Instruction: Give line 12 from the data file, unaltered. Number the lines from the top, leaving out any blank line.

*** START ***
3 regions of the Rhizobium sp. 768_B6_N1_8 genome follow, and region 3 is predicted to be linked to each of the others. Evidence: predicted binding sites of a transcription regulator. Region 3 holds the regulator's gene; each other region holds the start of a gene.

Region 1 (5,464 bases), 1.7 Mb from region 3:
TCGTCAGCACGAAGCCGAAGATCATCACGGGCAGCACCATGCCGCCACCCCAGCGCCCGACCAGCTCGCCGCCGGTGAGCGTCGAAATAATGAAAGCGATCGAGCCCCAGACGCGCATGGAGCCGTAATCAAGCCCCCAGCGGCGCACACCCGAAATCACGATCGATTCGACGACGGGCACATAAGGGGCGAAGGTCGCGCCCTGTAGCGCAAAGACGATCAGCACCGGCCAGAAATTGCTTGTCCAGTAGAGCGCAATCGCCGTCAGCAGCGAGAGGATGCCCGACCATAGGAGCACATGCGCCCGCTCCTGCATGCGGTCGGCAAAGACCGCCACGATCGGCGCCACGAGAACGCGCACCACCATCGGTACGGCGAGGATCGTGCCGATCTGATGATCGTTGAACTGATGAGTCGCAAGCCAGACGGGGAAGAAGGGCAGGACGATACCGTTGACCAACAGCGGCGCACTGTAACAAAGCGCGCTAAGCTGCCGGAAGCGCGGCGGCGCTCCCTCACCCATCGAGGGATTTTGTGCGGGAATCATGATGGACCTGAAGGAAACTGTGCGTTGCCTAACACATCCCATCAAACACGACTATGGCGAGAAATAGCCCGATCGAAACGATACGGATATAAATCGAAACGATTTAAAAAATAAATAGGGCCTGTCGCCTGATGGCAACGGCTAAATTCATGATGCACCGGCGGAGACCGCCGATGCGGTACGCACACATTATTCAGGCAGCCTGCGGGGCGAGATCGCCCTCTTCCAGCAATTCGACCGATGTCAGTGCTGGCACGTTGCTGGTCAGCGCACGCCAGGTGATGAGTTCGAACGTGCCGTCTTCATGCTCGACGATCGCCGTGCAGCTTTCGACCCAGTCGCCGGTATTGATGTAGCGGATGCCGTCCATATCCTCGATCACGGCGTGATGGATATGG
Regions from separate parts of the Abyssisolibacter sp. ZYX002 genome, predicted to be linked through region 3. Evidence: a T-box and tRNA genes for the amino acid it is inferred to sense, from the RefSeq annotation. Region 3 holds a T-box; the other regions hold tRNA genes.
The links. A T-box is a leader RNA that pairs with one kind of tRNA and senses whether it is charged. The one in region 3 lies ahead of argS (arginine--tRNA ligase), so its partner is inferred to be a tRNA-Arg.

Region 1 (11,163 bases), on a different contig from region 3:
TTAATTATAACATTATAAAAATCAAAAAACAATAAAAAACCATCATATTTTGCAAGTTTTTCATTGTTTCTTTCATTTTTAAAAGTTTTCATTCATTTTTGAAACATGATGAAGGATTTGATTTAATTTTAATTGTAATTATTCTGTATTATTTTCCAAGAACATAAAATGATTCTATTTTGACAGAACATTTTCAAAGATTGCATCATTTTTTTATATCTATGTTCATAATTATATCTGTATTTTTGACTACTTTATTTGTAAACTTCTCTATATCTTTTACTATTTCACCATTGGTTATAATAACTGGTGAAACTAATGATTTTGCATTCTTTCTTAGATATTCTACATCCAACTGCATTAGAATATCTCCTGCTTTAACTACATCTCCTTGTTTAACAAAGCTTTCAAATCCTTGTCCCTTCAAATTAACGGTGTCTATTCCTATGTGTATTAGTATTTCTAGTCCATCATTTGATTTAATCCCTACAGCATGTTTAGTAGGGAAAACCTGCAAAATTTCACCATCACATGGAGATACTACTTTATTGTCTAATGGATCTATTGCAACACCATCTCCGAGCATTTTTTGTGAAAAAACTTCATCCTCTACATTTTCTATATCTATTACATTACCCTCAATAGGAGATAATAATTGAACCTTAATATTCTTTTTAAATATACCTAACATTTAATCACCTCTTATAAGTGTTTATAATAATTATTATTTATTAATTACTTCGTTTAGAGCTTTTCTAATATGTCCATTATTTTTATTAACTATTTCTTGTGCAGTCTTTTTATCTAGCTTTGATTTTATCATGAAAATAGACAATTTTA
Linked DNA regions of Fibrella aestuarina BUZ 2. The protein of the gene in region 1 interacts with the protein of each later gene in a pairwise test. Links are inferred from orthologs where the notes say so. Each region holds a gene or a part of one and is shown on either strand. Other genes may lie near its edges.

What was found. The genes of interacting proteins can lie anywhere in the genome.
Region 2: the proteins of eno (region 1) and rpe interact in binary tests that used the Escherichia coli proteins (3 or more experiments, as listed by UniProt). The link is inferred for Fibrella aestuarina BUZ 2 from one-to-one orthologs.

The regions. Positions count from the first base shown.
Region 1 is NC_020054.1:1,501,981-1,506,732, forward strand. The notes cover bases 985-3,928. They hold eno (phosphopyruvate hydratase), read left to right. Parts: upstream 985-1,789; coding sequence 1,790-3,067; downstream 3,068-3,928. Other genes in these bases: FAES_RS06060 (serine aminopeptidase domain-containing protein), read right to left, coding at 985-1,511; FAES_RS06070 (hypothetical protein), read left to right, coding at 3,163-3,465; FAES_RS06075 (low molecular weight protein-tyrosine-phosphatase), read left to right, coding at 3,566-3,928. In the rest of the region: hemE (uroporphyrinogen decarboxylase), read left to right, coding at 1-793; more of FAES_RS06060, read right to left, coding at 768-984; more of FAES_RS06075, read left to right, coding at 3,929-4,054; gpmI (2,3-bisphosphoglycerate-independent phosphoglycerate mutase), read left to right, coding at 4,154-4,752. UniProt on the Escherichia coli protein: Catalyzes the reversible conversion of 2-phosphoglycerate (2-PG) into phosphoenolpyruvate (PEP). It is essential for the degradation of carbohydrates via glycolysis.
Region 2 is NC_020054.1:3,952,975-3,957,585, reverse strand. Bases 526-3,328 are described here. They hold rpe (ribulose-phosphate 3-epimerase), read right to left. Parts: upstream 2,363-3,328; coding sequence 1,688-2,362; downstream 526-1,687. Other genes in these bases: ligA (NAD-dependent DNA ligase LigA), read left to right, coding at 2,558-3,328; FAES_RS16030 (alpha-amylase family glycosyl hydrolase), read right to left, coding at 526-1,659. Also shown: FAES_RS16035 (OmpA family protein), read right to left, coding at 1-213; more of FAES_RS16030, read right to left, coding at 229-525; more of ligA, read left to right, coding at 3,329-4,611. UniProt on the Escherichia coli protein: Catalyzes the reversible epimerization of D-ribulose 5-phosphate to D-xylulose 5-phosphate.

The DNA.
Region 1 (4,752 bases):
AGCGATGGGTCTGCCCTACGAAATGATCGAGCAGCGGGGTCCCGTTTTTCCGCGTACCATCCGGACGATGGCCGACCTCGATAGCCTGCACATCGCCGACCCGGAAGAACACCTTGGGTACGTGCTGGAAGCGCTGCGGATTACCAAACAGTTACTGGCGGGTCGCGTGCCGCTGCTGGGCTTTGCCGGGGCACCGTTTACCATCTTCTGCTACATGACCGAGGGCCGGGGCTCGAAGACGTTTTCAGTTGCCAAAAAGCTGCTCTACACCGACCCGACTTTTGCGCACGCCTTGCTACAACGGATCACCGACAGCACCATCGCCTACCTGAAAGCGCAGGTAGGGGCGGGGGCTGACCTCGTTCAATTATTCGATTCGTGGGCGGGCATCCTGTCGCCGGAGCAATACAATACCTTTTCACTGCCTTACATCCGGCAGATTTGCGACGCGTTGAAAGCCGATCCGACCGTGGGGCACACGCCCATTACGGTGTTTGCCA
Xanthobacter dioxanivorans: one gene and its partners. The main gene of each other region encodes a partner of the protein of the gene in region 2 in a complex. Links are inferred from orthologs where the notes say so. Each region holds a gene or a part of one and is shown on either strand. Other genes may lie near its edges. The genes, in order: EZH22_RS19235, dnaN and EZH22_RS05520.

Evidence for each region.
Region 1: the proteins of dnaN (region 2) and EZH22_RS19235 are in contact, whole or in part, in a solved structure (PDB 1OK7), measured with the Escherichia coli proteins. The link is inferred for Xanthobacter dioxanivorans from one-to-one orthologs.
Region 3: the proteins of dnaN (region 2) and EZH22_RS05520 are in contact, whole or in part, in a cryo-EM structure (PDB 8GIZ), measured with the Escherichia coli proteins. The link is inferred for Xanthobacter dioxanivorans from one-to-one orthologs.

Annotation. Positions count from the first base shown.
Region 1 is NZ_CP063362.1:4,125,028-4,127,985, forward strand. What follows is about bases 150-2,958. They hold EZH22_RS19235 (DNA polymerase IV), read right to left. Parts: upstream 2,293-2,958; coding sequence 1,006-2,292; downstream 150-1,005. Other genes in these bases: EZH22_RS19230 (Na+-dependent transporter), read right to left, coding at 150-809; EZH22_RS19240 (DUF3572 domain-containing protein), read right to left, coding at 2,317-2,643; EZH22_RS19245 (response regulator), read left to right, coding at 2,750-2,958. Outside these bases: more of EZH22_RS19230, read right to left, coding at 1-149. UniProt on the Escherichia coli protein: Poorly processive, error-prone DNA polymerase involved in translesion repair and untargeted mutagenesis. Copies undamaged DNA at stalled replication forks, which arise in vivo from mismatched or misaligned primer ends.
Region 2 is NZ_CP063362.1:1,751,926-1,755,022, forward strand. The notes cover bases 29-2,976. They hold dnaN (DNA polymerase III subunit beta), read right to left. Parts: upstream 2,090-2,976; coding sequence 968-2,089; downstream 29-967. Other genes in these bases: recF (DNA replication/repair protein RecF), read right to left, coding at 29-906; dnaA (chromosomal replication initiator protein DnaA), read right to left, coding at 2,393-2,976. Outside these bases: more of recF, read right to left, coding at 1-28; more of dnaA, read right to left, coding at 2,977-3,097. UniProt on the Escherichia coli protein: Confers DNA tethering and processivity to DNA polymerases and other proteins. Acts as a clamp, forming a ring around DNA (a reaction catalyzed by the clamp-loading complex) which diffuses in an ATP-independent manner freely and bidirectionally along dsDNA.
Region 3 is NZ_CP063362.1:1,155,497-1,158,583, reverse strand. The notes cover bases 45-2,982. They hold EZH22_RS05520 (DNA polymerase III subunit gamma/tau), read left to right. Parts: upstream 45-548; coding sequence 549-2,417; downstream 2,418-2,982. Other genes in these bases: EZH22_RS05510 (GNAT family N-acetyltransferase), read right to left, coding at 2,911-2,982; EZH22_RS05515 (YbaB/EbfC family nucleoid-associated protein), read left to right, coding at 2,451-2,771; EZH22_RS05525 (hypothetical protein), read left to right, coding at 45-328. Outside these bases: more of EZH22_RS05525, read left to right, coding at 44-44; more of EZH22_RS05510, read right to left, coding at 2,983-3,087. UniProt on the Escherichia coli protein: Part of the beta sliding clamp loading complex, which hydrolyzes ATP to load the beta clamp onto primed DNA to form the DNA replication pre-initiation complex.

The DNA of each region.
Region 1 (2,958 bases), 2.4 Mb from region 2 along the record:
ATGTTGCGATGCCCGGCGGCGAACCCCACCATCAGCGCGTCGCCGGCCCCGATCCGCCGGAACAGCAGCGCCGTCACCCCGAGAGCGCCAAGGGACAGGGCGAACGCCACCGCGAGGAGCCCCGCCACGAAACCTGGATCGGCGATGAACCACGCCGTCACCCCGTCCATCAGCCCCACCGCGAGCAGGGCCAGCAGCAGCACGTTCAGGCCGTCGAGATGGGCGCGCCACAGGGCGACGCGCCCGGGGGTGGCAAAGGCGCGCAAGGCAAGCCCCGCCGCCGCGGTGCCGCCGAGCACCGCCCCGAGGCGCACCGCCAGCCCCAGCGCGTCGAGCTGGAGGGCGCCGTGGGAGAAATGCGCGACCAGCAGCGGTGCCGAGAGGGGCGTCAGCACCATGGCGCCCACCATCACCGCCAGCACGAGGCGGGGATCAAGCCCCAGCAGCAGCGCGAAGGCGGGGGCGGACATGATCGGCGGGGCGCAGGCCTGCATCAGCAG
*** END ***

Region 1 is NC_020054.1:1,501,981-1,506,732, forward strand. The notes cover bases 985-3,928. They hold eno (phosphopyruvate hydratase), read left to right. Parts: upstream 985-1,789; coding sequence 1,790-3,067; downstream 3,068-3,928. Other genes in these bases: FAES_RS06060 (serine aminopeptidase domain-containing protein), read right to left, coding at 985-1,511; FAES_RS06070 (hypothetical protein), read left to right, coding at 3,163-3,465; FAES_RS06075 (low molecular weight protein-tyrosine-phosphatase), read left to right, coding at 3,566-3,928. In the rest of the region: hemE (uroporphyrinogen decarboxylase), read left to right, coding at 1-793; more of FAES_RS06060, read right to left, coding at 768-984; more of FAES_RS06075, read left to right, coding at 3,929-4,054; gpmI (2,3-bisphosphoglycerate-independent phosphoglycerate mutase), read left to right, coding at 4,154-4,752. UniProt on the Escherichia coli protein: Catalyzes the reversible conversion of 2-phosphoglycerate (2-PG) into phosphoenolpyruvate (PEP). It is essential for the degradation of carbohydrates via glycolysis.